Suppose I want to say

I want to find someone who can help me wash my car.

Can I say

Ich will jemand/jemanden finden/suchen, der mir helfen kann, mein Auto zu waschen.

Do I need an "um" before "mein Auto"? (For the two words for which I provide two alternatives, I think either alternative should work. Is that right?)

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    Concerning finden/suchen: both are possible, but Ich will jemanden suchen … is probably not, what you want to express. I guess you mean Ich suche jemanden … = I'm looking for someone …. – Toscho Sep 22 '13 at 14:05

jemanden is the accusative case, jemand is nominative. Jemand is the grammatical object to finden, and the accusative is the correct choice here, although I can imagine jemand might be acceptable in some dialect.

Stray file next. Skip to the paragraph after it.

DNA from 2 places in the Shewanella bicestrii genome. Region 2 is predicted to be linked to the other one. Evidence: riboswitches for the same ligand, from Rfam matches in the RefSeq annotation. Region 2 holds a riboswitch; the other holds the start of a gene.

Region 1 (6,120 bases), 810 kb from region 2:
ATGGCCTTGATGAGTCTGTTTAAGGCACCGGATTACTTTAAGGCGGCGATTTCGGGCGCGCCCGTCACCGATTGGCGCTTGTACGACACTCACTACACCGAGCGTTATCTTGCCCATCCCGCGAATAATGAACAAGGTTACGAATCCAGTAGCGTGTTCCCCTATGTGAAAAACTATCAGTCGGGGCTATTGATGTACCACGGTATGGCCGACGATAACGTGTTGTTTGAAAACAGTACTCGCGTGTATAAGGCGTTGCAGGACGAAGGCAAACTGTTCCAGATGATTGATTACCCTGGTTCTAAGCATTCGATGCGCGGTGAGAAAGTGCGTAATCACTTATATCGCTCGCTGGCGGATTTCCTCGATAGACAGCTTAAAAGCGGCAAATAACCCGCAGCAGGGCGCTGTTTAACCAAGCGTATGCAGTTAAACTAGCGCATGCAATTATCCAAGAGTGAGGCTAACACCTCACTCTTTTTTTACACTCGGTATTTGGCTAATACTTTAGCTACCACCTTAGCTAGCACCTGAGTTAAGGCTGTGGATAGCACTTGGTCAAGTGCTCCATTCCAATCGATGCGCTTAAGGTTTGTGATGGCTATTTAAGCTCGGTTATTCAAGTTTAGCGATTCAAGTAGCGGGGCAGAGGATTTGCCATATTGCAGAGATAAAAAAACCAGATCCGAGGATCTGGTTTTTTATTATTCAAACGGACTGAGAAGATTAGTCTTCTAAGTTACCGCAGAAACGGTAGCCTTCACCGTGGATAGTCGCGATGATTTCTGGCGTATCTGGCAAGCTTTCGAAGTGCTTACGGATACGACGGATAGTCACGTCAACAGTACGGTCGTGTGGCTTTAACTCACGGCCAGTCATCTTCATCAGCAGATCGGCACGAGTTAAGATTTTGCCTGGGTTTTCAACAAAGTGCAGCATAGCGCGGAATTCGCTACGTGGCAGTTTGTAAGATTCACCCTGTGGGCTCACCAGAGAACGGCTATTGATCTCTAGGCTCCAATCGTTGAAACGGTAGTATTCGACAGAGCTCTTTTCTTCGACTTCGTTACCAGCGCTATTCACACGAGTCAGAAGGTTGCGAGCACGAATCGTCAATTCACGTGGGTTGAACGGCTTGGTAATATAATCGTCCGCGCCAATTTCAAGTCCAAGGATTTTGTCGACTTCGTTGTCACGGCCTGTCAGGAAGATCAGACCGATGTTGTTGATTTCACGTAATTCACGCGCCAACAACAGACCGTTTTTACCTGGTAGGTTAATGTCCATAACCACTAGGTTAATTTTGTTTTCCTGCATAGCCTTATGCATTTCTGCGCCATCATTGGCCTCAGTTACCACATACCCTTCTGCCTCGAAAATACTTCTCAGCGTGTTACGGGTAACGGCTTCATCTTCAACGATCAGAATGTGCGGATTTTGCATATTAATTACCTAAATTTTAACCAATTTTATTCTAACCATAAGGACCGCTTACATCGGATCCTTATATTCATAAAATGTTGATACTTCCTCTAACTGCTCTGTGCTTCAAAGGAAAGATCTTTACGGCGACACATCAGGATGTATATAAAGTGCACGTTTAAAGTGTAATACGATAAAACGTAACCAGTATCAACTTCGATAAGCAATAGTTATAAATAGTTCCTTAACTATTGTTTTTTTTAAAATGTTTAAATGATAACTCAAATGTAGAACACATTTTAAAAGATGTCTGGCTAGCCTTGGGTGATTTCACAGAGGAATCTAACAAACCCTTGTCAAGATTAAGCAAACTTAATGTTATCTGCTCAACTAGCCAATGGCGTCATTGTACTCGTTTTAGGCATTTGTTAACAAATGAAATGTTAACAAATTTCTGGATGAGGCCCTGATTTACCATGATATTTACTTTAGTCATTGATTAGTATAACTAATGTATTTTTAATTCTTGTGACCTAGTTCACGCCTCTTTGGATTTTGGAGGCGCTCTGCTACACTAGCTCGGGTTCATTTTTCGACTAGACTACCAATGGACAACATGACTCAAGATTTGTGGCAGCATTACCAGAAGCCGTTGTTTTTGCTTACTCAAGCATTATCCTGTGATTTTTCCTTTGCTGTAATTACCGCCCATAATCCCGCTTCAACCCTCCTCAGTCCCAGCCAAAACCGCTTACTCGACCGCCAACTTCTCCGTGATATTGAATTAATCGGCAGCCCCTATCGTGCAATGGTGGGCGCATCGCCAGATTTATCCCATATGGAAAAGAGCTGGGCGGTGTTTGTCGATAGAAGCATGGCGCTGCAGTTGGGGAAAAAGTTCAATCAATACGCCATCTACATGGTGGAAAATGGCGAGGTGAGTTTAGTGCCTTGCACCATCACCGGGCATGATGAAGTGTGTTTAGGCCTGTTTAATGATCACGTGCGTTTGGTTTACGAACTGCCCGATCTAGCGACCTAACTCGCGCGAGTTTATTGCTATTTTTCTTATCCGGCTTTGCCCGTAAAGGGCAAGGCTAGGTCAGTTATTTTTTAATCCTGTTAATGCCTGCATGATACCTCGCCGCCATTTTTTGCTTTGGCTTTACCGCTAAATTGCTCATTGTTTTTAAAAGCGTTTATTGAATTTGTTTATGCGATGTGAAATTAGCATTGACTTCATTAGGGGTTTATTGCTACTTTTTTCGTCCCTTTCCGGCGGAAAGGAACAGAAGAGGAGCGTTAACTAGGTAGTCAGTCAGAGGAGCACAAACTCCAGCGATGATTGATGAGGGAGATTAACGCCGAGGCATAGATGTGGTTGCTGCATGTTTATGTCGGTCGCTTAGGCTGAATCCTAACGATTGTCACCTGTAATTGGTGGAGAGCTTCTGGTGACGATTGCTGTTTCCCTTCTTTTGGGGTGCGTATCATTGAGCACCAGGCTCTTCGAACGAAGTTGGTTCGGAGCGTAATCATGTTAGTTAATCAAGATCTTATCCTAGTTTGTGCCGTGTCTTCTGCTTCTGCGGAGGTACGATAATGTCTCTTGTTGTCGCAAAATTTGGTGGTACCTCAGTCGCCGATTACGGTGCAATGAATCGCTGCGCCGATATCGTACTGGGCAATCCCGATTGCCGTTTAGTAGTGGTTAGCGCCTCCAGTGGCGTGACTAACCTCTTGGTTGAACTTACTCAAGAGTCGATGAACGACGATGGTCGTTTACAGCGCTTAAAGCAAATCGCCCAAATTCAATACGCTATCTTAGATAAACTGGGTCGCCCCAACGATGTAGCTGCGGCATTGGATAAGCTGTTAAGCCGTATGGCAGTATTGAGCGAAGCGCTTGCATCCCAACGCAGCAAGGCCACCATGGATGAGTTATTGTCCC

Both finden and suchen are possible, but note that they do not quite mean the same - "finding" is successful "searching".

You do not need an extra "um". In fact, if you were to include it, the sentence would end up sounding strange:

Um mein Auto Auto zu waschen, kann mir dieser Jemand helfen. (In order to wash my car, that "somebody" can help me.)

The relative sentence um mein... would likely be interpreted to refer to what precedes it directly, ie to jemanden. If you change the word order, the sentence sounds alright to me even with the um.

Um mein Auto zu waschen, will ich jemanden suchen/finden, der mir helfen kann.


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